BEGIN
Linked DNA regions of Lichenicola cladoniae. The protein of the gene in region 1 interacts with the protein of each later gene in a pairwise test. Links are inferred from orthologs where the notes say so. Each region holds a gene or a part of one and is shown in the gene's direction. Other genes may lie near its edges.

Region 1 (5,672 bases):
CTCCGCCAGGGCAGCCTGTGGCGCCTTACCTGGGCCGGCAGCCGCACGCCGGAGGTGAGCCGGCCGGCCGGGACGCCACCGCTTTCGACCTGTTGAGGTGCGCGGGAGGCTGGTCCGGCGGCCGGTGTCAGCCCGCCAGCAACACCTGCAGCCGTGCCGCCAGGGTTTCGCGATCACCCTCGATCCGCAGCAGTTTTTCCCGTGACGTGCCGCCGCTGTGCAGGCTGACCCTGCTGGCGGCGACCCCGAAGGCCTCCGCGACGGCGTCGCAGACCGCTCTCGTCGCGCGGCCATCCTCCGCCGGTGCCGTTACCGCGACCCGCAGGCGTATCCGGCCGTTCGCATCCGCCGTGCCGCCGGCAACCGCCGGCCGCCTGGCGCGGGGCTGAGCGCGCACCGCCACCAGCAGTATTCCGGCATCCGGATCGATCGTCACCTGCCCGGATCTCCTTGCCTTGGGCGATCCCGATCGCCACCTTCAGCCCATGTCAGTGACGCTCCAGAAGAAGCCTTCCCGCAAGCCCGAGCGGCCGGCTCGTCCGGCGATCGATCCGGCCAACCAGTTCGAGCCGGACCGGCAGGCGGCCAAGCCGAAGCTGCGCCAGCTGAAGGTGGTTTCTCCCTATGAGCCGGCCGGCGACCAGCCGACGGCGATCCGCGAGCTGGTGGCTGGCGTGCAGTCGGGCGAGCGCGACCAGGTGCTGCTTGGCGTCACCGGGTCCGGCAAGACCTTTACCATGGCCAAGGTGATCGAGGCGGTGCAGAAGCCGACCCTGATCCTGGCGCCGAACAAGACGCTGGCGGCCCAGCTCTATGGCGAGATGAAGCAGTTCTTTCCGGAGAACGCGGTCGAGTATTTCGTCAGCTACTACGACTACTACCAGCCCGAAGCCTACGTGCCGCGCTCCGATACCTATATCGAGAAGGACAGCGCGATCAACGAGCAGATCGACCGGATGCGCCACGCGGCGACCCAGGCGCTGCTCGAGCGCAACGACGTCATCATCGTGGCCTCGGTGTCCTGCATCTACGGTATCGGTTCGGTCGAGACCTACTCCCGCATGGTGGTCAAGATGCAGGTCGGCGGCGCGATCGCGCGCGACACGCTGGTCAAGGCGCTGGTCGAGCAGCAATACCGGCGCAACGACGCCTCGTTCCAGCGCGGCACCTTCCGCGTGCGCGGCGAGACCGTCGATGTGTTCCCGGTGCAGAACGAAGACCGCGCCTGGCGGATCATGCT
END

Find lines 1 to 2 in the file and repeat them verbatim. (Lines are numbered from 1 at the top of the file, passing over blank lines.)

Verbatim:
Linked DNA regions of Lichenicola cladoniae. The protein of the gene in region 1 interacts with the protein of each later gene in a pairwise test. Links are inferred from orthologs where the notes say so. Each region holds a gene or a part of one and is shown in the gene's direction. Other genes may lie near its edges.

Region 1 (5,672 bases):